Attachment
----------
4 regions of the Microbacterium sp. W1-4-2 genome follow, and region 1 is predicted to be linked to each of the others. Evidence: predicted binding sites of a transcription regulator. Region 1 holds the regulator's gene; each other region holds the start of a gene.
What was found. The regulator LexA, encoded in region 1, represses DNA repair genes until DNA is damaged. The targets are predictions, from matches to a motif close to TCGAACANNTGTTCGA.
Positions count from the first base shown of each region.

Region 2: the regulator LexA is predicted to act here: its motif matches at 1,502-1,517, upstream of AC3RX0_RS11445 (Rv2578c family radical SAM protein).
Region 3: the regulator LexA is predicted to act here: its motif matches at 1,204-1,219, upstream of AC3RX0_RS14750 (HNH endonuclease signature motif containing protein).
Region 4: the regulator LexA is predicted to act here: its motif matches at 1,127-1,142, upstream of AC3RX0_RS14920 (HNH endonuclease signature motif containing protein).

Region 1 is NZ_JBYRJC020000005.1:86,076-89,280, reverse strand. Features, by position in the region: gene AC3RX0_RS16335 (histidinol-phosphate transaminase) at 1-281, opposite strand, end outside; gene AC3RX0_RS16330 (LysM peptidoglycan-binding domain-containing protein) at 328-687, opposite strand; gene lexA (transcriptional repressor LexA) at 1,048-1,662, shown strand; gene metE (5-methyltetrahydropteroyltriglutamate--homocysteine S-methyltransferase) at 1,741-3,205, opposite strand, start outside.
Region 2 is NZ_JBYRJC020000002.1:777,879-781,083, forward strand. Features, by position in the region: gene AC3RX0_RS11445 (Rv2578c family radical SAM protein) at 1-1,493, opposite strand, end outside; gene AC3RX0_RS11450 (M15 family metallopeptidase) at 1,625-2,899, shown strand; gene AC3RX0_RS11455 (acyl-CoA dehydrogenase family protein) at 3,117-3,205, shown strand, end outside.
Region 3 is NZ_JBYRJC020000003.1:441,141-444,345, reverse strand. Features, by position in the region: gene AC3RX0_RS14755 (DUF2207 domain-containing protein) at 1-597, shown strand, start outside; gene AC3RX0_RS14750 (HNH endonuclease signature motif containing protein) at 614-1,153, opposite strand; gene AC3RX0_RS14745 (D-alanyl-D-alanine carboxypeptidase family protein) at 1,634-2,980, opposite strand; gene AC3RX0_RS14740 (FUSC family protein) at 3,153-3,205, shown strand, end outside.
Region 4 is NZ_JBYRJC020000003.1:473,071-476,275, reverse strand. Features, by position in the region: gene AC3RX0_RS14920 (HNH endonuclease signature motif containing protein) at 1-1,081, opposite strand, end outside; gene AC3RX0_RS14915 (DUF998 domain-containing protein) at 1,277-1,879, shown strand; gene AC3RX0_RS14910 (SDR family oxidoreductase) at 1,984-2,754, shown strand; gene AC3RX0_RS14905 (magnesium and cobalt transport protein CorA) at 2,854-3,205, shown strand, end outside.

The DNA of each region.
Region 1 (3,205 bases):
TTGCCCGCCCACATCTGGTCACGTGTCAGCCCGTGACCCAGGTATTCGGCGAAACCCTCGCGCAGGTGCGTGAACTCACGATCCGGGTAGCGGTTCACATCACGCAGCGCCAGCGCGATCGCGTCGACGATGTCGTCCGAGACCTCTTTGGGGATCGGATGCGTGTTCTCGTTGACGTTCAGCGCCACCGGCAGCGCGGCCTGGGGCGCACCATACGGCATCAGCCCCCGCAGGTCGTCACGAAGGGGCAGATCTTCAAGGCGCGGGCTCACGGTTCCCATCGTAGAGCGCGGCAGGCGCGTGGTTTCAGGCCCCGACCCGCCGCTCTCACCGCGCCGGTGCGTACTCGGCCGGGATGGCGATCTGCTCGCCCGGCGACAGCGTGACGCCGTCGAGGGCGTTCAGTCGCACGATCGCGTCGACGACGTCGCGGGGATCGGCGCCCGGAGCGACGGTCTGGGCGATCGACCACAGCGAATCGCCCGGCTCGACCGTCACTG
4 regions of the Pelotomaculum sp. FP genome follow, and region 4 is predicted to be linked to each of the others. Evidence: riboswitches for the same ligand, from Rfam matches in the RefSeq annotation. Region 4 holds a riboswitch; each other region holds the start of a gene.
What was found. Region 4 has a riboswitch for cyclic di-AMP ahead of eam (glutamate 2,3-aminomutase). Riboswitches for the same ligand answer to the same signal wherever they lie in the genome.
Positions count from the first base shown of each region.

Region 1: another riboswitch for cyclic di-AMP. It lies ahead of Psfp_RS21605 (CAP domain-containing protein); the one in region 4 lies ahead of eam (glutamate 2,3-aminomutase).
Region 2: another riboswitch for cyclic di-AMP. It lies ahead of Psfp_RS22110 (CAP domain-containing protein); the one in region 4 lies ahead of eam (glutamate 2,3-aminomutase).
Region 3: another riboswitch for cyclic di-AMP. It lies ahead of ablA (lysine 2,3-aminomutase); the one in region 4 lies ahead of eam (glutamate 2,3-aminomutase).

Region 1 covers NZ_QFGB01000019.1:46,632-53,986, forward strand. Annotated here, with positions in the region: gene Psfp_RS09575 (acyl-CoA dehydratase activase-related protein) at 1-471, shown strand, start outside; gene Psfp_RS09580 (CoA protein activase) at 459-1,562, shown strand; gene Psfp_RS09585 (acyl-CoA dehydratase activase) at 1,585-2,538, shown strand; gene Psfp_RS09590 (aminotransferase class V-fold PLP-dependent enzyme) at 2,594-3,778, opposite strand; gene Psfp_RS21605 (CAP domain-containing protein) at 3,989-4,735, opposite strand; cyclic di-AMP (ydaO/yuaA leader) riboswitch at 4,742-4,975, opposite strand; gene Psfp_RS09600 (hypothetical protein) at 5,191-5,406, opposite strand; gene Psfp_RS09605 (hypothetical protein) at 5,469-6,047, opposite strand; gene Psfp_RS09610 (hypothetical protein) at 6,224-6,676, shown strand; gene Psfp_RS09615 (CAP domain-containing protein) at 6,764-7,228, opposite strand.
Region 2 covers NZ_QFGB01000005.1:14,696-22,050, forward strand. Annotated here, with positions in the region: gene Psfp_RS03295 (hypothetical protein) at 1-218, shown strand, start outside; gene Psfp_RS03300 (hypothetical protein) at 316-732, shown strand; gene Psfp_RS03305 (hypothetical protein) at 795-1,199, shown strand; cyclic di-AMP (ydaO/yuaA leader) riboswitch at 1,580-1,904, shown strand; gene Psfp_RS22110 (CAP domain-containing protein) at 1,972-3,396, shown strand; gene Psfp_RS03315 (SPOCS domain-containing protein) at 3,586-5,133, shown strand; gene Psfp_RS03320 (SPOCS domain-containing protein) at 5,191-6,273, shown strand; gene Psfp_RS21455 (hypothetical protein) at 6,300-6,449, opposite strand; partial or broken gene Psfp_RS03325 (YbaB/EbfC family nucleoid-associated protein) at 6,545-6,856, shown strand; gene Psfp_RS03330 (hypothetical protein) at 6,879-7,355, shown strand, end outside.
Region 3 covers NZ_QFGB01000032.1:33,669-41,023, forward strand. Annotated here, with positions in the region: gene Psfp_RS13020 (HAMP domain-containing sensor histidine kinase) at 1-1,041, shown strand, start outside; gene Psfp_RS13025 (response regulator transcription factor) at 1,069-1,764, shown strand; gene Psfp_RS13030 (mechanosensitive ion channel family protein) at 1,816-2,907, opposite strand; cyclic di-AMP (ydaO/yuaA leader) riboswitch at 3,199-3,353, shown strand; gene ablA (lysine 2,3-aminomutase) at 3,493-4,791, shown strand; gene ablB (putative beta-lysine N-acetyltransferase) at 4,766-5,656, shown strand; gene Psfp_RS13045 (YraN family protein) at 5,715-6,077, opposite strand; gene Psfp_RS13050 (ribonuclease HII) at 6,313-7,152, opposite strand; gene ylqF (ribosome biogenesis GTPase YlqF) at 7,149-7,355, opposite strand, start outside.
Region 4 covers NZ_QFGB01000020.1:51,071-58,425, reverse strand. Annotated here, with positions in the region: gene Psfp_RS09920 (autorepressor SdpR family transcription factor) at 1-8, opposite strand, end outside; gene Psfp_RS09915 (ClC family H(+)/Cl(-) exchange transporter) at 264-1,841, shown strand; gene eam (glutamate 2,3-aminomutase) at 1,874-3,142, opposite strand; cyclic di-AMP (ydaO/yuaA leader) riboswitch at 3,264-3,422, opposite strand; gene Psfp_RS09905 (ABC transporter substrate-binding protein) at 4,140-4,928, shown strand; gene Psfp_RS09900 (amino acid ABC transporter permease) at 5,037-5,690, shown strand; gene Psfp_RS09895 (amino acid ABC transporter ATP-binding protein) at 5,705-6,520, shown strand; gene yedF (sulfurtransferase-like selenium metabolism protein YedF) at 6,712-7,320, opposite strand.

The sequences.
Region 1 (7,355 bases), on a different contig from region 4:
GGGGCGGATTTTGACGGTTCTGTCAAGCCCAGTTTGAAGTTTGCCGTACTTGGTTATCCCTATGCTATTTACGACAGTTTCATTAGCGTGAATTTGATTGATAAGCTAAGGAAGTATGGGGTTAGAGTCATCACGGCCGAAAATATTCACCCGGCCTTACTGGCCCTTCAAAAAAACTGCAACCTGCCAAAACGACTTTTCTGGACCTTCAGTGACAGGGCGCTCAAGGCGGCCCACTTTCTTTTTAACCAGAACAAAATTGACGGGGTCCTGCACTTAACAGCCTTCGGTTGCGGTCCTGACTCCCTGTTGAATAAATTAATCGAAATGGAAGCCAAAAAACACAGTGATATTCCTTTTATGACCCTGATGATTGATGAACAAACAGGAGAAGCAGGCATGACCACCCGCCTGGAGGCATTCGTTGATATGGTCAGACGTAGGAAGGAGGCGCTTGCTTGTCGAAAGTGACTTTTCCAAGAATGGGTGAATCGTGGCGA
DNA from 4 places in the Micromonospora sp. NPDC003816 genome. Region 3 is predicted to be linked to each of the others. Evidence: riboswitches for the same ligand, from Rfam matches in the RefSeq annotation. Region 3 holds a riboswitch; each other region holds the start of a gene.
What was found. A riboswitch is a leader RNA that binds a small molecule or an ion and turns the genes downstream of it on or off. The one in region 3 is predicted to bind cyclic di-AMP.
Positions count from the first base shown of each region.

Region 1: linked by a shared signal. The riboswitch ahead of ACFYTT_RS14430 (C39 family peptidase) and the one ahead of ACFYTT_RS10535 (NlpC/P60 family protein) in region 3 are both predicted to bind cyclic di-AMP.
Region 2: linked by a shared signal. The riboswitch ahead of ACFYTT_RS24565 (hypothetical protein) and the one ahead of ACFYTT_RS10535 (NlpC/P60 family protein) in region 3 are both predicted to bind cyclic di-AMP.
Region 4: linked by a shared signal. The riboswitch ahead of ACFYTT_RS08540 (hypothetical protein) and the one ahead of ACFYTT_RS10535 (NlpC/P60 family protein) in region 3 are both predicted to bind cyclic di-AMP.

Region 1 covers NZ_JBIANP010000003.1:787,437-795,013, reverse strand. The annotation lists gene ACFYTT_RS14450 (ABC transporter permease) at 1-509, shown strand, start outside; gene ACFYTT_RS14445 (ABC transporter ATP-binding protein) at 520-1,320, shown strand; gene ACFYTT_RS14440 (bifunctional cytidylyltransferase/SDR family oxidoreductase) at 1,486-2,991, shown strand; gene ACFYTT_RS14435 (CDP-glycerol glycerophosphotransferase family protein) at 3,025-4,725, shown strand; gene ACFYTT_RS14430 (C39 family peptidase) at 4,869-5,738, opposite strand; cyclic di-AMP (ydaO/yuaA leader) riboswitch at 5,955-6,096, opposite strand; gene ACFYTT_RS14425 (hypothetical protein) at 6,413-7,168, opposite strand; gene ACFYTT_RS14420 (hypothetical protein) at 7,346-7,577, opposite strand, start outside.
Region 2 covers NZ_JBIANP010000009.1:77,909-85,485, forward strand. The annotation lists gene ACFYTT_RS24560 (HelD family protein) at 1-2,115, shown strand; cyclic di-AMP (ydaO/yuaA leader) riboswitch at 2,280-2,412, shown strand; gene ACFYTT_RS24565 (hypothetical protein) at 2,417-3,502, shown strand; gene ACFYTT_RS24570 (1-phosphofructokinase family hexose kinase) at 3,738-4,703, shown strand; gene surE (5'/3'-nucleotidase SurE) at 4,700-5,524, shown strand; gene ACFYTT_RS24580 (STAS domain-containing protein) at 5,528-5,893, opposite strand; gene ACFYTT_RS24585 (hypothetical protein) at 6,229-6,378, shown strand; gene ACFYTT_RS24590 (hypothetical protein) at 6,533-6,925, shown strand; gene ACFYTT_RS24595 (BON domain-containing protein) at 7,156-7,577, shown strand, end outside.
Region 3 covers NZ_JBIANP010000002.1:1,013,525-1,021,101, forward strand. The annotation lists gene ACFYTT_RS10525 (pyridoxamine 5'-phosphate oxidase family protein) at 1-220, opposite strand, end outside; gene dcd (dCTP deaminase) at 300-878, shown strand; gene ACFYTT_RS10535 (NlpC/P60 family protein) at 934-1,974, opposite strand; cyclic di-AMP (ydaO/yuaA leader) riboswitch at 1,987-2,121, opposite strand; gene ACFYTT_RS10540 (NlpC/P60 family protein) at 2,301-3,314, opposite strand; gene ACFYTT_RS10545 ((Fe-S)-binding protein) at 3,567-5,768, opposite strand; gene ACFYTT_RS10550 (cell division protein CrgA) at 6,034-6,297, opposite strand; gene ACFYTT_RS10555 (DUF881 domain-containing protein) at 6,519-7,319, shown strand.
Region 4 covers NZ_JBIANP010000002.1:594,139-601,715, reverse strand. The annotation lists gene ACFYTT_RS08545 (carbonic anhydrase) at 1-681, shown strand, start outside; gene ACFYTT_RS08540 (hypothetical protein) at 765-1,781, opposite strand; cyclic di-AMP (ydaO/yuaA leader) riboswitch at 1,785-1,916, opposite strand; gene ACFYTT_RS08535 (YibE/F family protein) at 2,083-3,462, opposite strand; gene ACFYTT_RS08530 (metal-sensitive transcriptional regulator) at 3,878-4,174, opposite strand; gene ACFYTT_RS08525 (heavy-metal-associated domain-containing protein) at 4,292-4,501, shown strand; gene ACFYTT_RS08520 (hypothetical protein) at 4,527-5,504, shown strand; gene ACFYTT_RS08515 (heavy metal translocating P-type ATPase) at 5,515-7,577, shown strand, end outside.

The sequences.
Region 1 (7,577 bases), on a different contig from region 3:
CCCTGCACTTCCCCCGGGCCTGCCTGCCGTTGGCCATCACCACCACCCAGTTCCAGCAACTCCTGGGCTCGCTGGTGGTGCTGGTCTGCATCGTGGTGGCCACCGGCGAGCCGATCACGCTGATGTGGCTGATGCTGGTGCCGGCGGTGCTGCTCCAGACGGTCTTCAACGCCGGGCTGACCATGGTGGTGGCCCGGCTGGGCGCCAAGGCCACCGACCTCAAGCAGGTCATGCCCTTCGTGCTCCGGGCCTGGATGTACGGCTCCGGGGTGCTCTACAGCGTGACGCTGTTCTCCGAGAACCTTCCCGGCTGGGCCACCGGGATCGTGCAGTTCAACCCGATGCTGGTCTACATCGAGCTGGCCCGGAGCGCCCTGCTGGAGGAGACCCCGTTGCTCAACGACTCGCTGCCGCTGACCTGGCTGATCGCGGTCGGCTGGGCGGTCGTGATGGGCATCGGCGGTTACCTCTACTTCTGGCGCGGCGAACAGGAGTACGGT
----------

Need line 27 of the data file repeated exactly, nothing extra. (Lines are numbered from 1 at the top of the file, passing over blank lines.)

DNA from 4 places in the Micromonospora sp. NPDC003816 genome. Region 3 is predicted to be linked to each of the others. Evidence: riboswitches for the same ligand, from Rfam matches in the RefSeq annotation. Region 3 holds a riboswitch; each other region holds the start of a gene.